When the coronavirus pandemic first emerged, public health officials told the world to watch out for its telltale symptoms: fever, dry cough and shortness of breath. But as the virus has spread across the globe, researchers have developed a more nuanced picture of how symptoms of infection can manifest themselves, especially in milder cases.
After you get over the grossness of the toe picture, here are the other five:
- Chills/repeated shaking with the chills.
- Muscle pain
- Sore Throat
- Loss of smell/taste
We’re getting a “better understanding of how these symptoms express in the general population and not necessarily in hospitalized patients,” which is whom most of the earlier studies from China looked at. “So it’s a bit of a bigger picture,” says Charitini Stavropoulou, an associate professor in health services research at City, University of London in the U.K., who led an analysis of known symptoms in milder cases as part of a collaboration with Oxford University. [NPR]
Who wants to buy a Car? Uh, Nobody!
Coronavirus has hammered auto sales. Cox Automotive furloughed over 12,000 workers. No one much is driving. And few are feeling comfortable laying out the cash to buy a new or used car.
Top COX execs are taking no base salary for the duration of the pandemic!
By furloughing the employees rather than laying them off, the company continues to pay for the employees healthcare benefits for up to 16 weeks. Way to go COX! A company whose mission has always been employees first. The company is well aware that, even with health care covered, this is a very painful situation for each employee.
Georgia passed a new state law that employers, not the furloughed employee, must file for unemployment benefits each week. This was an emergency bill passed by the legislature intended on easing the burden on recently unemployed workers out in the cold due to the virus. There’s differing opinions as to whether or not this has sped up the process of getting unemployment money into furloughed employees bank accounts. [AJC.com][Vox]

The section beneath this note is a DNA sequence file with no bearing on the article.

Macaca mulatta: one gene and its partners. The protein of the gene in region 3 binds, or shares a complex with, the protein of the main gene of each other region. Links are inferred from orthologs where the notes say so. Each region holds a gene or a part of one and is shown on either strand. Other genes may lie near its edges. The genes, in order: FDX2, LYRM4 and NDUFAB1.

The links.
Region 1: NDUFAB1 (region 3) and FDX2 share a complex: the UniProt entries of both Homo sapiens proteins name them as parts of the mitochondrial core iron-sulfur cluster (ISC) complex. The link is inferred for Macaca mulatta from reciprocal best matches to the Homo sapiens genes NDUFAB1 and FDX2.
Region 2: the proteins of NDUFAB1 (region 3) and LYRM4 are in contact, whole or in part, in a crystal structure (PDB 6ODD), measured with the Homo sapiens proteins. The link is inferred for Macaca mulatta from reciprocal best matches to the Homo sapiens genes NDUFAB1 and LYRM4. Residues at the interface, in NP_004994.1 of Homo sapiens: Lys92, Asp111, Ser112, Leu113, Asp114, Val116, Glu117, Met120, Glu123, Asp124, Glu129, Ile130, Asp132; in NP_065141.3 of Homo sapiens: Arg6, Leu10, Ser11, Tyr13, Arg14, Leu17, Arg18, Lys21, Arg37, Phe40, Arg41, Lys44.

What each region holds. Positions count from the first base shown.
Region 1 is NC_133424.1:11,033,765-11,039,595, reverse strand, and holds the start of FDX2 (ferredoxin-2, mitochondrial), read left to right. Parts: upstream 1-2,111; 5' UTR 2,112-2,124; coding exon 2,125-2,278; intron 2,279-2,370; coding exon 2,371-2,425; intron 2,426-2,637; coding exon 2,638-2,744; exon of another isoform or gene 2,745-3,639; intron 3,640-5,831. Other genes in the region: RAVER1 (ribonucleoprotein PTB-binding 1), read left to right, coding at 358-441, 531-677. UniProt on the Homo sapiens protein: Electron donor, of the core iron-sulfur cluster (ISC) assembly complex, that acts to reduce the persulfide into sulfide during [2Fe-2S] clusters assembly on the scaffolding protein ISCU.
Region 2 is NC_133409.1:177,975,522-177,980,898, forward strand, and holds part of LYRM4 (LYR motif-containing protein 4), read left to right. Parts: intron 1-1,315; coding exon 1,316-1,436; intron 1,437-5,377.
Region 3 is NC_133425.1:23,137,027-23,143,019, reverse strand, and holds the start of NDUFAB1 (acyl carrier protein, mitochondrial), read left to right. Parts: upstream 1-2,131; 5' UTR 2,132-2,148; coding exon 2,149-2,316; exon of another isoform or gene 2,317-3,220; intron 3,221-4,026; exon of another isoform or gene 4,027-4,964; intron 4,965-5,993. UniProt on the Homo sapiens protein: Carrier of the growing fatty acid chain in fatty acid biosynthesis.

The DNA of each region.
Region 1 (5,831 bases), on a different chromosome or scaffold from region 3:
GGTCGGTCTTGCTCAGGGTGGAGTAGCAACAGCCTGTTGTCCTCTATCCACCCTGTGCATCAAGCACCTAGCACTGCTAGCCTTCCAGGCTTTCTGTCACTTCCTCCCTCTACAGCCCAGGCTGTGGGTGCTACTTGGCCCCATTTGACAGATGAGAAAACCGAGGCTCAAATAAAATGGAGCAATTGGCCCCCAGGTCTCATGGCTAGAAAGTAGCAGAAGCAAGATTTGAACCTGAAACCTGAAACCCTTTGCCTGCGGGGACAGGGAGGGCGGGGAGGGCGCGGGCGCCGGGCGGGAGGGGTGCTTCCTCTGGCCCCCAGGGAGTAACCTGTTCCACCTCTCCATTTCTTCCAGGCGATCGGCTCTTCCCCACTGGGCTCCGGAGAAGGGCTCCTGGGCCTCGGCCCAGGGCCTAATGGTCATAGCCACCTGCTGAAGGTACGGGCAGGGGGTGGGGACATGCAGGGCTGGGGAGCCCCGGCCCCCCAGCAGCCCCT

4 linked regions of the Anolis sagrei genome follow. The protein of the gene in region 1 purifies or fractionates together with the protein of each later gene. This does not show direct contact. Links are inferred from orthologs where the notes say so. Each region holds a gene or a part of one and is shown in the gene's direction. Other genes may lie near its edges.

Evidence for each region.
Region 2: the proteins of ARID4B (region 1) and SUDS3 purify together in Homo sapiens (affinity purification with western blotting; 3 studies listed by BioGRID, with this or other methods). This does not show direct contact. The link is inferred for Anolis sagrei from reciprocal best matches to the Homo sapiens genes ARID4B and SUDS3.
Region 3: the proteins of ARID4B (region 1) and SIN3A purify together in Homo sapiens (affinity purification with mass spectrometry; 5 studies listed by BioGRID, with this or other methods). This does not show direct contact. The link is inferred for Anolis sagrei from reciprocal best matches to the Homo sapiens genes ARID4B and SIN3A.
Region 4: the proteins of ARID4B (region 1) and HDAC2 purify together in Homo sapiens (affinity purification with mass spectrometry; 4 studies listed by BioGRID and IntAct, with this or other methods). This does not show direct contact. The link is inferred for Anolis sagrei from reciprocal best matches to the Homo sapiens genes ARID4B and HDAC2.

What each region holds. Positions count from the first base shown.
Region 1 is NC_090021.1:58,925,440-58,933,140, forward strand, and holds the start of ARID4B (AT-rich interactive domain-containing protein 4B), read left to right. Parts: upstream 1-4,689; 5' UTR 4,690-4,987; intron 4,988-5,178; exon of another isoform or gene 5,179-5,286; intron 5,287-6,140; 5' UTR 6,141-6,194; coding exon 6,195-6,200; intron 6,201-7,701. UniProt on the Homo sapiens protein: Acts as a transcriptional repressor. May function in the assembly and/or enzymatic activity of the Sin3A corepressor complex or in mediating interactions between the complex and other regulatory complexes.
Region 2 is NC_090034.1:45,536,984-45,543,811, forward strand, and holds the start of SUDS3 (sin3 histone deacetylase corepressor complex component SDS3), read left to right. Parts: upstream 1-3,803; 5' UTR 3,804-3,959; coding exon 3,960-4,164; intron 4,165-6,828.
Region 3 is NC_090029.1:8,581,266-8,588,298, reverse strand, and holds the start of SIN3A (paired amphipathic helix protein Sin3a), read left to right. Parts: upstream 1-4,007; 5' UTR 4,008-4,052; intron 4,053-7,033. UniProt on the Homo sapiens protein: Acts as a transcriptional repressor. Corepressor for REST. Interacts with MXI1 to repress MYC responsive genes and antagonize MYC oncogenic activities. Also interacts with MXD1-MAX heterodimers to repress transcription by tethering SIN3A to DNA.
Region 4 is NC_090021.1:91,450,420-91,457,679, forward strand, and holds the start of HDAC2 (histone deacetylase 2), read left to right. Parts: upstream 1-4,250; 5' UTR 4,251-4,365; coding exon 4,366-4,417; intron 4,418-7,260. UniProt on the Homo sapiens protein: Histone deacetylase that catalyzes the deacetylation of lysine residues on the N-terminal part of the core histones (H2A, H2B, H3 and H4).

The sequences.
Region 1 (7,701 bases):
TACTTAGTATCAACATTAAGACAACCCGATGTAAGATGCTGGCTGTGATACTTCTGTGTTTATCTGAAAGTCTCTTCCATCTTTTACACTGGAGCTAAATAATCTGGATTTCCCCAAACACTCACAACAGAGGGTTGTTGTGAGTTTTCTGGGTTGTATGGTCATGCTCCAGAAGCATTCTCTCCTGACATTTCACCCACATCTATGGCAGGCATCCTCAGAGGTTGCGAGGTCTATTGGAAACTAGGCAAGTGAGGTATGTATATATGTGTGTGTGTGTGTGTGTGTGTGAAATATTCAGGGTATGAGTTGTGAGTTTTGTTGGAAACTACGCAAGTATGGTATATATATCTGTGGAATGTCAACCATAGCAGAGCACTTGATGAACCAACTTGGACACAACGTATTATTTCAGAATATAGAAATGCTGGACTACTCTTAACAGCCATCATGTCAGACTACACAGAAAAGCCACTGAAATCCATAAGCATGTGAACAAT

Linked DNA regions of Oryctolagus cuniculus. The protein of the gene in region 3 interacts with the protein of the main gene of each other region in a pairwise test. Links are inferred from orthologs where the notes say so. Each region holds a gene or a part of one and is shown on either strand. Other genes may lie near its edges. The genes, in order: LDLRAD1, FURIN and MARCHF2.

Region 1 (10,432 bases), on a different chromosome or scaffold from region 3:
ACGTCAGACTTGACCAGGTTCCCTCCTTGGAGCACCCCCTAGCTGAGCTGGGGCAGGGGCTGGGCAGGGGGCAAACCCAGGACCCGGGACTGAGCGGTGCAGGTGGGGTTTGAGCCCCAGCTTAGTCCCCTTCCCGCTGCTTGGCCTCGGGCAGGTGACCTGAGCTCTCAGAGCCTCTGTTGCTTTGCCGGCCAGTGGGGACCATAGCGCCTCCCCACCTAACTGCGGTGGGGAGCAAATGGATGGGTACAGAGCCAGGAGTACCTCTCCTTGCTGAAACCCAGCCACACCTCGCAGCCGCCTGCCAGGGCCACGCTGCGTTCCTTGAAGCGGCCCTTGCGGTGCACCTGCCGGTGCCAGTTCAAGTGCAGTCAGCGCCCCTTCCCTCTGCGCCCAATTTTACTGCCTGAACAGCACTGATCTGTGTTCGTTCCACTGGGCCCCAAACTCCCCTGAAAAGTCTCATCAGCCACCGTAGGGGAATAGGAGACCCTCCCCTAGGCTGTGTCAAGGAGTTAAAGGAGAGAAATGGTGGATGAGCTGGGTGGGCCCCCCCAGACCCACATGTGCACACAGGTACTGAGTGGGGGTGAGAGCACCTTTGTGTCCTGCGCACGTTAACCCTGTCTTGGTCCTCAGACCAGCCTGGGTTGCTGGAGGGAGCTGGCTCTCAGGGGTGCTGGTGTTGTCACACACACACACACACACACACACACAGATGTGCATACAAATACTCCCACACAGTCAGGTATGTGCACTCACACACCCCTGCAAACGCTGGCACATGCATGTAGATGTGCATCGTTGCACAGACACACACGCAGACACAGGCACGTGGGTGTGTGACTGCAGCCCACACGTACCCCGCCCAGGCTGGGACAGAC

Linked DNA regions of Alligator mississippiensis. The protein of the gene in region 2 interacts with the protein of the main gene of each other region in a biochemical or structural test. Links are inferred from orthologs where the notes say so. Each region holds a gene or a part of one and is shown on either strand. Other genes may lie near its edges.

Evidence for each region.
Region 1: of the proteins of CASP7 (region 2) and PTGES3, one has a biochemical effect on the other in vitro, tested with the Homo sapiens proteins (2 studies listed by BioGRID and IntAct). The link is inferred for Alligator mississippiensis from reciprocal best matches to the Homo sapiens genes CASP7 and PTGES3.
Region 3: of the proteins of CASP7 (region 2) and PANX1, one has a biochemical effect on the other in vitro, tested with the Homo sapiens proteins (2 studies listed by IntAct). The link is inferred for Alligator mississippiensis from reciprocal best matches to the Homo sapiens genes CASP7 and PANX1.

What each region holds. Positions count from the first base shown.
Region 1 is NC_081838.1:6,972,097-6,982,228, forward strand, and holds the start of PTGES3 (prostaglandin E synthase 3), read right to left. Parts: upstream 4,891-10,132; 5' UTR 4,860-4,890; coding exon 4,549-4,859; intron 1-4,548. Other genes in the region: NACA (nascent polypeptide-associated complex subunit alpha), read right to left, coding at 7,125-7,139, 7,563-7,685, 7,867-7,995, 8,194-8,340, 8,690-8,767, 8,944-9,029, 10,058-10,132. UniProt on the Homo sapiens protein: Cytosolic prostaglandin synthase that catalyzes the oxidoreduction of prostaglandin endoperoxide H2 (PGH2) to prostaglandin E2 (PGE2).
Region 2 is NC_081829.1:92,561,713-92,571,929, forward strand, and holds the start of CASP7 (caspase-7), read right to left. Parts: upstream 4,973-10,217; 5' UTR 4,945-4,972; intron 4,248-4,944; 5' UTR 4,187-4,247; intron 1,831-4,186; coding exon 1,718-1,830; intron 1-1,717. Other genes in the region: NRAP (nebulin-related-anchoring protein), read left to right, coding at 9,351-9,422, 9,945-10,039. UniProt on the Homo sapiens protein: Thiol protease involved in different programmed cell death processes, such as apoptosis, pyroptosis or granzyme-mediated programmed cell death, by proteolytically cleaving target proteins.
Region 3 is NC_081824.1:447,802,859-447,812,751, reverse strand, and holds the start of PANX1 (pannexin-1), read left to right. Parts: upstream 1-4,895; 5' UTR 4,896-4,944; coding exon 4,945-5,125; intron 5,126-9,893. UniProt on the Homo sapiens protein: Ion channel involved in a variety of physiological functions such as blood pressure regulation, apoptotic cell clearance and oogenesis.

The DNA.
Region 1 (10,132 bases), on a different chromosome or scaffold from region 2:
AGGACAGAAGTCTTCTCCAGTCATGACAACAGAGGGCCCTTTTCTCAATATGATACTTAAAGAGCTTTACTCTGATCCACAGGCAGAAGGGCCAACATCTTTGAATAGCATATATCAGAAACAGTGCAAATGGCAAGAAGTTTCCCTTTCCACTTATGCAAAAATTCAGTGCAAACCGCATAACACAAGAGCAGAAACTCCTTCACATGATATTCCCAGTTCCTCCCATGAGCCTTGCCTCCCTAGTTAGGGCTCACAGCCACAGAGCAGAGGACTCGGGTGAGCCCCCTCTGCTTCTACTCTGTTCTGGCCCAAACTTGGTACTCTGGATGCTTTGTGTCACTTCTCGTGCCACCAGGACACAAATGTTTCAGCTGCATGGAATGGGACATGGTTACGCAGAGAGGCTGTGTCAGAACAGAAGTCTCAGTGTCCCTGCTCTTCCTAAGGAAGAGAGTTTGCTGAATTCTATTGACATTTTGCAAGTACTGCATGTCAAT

Some things won’t go back to the pre-COVID
They call them “Stay Healthy Streets” in Seattle, which closed nearly 20 miles of city streets to make way for more pedestrian traffic…permanently! It’s one of the big changes from the city’s adaptation to the virus – providing more bike and pedestrian friendly streets. [Seattle Times]
Guilty/Not Guilty. That is not the question
Both of our kids were called for Jury duty during the virus, Clark, in Portland, and Blair, in Atlanta. It was a surprise to receive the notice, followed by a much welcomed and hoped for notice that they both were excused. Atlanta will not hold court through the month of May.
Here Kitty Kitty
On a personal level, one of the positive outcomes so far of the stay at home/working from home orders is that Blair’s extremely shy cat, Ramble, has turned a corner. It took a bit for Ramble to get used to Blair and her sig other, Rob, being home all day, every day. Especially Rob. And, believe it or not, this cat, that I think I’ve only seen out in the open in Blair’s small condo twice, is taking a liking to Rob. I’m sure that it doesn’t hurt that he is feeding her. She’s out from under the bed. Mostly. They’re seeing her playing. She’s openly displaying affection!
It’s going to be a big deal when they go back to work…at work.
4 thoughts on “Coronavirus Diary Update”
Great Post Steve! Glad you’re staying safe!
Thanks old buddy. Did you see Jeff Holub is moving up to GM of Greenville SC Meredith station?
You’re totally right that now is the time to read Thoreau.
Interesting informative post! Great that Cox is paying their health benefits, but furloughed means they are not getting paid. Therefore, they have to apply for unemployment which is apparently hard to get. I will look for Thoreau.